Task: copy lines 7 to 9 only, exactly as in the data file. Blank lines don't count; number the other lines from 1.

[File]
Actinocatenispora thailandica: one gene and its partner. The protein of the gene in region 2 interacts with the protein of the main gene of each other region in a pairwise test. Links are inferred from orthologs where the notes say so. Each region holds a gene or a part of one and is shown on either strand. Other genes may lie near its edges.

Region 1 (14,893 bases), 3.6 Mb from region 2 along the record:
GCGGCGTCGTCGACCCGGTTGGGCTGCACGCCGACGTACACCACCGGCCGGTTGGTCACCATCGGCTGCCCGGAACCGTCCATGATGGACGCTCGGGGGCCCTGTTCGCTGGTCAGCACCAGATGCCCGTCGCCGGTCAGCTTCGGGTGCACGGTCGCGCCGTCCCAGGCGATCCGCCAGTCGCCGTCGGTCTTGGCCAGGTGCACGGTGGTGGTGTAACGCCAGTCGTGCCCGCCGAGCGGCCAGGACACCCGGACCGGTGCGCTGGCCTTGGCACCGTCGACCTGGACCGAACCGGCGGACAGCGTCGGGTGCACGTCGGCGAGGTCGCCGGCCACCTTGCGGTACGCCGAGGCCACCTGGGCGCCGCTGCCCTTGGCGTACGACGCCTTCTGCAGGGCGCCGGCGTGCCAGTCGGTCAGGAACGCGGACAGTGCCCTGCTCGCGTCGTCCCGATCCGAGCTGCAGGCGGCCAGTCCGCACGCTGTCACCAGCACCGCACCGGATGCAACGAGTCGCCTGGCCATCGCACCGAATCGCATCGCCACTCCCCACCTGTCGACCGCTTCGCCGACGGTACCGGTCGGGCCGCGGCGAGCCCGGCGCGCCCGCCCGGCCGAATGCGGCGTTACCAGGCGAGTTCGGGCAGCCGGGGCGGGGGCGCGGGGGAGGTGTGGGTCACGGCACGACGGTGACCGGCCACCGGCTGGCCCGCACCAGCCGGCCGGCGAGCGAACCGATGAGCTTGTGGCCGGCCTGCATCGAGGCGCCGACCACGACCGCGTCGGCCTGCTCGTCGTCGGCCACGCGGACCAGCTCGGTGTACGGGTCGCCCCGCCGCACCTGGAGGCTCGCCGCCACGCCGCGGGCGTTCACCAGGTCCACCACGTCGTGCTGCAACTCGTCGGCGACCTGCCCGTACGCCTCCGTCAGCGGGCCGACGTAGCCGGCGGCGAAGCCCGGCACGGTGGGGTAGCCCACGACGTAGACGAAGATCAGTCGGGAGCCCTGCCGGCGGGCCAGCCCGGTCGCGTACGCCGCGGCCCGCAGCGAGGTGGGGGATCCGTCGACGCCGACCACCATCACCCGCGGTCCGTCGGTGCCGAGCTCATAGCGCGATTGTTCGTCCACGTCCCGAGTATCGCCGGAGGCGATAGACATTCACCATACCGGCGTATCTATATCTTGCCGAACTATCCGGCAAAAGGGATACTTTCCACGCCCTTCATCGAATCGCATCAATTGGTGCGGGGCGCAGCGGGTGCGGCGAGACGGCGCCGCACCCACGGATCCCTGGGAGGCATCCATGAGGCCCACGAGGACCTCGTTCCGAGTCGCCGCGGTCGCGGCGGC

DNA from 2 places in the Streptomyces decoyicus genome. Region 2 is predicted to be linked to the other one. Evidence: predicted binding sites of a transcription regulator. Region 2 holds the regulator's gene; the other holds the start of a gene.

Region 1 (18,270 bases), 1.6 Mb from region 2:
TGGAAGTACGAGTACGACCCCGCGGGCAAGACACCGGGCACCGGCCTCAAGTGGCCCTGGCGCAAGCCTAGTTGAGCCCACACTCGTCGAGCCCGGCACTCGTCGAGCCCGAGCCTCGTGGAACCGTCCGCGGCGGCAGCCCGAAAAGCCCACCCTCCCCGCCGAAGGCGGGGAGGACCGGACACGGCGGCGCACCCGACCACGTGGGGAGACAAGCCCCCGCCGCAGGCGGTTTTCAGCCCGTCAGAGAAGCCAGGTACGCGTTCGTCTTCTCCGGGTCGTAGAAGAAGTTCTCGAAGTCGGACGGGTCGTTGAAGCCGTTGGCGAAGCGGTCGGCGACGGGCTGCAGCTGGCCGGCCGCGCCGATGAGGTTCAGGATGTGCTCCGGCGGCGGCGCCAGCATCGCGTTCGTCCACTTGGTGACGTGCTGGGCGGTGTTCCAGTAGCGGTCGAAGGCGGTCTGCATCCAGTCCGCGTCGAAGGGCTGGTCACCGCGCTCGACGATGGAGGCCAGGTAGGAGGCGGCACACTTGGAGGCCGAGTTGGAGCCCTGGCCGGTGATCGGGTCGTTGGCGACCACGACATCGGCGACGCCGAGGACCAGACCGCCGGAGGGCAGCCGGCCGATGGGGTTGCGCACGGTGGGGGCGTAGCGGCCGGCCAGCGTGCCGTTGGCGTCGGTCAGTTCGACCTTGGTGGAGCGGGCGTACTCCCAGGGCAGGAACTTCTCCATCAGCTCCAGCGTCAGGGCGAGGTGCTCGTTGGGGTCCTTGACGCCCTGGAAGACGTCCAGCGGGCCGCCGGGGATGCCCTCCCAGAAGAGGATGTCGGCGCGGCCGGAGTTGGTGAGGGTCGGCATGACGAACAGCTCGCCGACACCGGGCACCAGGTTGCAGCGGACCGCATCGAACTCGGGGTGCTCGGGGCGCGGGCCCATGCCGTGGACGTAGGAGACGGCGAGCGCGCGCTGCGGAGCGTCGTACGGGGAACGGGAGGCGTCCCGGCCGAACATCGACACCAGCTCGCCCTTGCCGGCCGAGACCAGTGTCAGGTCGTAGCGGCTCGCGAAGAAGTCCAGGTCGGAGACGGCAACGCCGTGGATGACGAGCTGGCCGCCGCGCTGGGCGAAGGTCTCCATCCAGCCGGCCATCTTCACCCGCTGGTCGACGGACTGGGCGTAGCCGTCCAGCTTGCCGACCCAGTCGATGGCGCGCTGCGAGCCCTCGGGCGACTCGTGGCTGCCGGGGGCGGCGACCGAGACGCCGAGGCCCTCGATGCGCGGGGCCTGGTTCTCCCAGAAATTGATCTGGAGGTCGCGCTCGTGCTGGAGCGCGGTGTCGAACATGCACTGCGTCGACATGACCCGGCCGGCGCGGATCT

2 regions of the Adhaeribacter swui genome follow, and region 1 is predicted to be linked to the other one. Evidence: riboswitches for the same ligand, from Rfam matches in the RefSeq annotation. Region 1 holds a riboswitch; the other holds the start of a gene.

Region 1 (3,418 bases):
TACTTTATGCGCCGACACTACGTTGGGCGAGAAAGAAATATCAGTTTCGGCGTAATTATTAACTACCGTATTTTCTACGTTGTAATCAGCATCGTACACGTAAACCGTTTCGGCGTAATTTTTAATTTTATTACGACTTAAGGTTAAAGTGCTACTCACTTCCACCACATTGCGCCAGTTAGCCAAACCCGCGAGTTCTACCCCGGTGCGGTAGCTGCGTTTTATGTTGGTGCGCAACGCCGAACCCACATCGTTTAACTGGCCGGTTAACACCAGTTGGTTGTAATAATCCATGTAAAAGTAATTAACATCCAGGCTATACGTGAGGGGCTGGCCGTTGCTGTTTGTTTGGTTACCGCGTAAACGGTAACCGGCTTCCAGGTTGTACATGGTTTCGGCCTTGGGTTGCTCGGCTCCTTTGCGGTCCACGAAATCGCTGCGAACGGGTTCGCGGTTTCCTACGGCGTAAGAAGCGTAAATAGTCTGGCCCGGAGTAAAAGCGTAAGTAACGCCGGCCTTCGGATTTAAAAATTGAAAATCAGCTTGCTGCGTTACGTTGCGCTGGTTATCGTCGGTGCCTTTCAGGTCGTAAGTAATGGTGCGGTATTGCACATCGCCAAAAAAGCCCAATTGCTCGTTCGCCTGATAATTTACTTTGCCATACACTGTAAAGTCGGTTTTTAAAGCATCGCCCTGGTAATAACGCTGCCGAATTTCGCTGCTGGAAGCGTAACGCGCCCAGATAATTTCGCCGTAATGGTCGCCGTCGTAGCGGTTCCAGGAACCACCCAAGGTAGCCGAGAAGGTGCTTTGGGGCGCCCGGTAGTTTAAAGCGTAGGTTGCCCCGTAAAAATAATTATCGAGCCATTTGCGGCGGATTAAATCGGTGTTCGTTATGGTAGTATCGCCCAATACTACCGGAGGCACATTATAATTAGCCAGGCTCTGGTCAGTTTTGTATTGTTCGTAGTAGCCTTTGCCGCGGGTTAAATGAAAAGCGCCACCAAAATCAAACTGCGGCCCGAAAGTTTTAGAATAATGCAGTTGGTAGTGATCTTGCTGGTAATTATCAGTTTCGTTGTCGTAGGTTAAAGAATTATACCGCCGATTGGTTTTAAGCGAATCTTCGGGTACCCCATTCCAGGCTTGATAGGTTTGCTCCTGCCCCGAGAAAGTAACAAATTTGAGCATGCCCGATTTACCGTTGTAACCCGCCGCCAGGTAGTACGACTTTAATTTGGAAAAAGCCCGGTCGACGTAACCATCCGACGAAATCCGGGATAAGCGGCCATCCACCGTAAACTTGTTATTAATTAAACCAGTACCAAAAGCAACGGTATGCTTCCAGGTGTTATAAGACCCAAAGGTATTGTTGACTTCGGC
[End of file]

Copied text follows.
2 regions of the Adhaeribacter swui genome follow, and region 1 is predicted to be linked to the other one. Evidence: riboswitches for the same ligand, from Rfam matches in the RefSeq annotation. Region 1 holds a riboswitch; the other holds the start of a gene.

Region 1 (3,418 bases):
TACTTTATGCGCCGACACTACGTTGGGCGAGAAAGAAATATCAGTTTCGGCGTAATTATTAACTACCGTATTTTCTACGTTGTAATCAGCATCGTACACGTAAACCGTTTCGGCGTAATTTTTAATTTTATTACGACTTAAGGTTAAAGTGCTACTCACTTCCACCACATTGCGCCAGTTAGCCAAACCCGCGAGTTCTACCCCGGTGCGGTAGCTGCGTTTTATGTTGGTGCGCAACGCCGAACCCACATCGTTTAACTGGCCGGTTAACACCAGTTGGTTGTAATAATCCATGTAAAAGTAATTAACATCCAGGCTATACGTGAGGGGCTGGCCGTTGCTGTTTGTTTGGTTACCGCGTAAACGGTAACCGGCTTCCAGGTTGTACATGGTTTCGGCCTTGGGTTGCTCGGCTCCTTTGCGGTCCACGAAATCGCTGCGAACGGGTTCGCGGTTTCCTACGGCGTAAGAAGCGTAAATAGTCTGGCCCGGAGTAAAAGCGTAAGTAACGCCGGCCTTCGGATTTAAAAATTGAAAATCAGCTTGCTGCGTTACGTTGCGCTGGTTATCGTCGGTGCCTTTCAGGTCGTAAGTAATGGTGCGGTATTGCACATCGCCAAAAAAGCCCAATTGCTCGTTCGCCTGATAATTTACTTTGCCATACACTGTAAAGTCGGTTTTTAAAGCATCGCCCTGGTAATAACGCTGCCGAATTTCGCTGCTGGAAGCGTAACGCGCCCAGATAATTTCGCCGTAATGGTCGCCGTCGTAGCGGTTCCAGGAACCACCCAAGGTAGCCGAGAAGGTGCTTTGGGGCGCCCGGTAGTTTAAAGCGTAGGTTGCCCCGTAAAAATAATTATCGAGCCATTTGCGGCGGATTAAATCGGTGTTCGTTATGGTAGTATCGCCCAATACTACCGGAGGCACATTATAATTAGCCAGGCTCTGGTCAGTTTTGTATTGTTCGTAGTAGCCTTTGCCGCGGGTTAAATGAAAAGCGCCACCAAAATCAAACTGCGGCCCGAAAGTTTTAGAATAATGCAGTTGGTAGTGATCTTGCTGGTAATTATCAGTTTCGTTGTCGTAGGTTAAAGAATTATACCGCCGATTGGTTTTAAGCGAATCTTCGGGTACCCCATTCCAGGCTTGATAGGTTTGCTCCTGCCCCGAGAAAGTAACAAATTTGAGCATGCCCGATTTACCGTTGTAACCCGCCGCCAGGTAGTACGACTTTAATTTGGAAAAAGCCCGGTCGACGTAACCATCCGACGAAATCCGGGATAAGCGGCCATCCACCGTAAACTTGTTATTAATTAAACCAGTACCAAAAGCAACGGTATGCTTCCAGGTGTTATAAGACCCAAAGGTATTGTTGACTTCGGC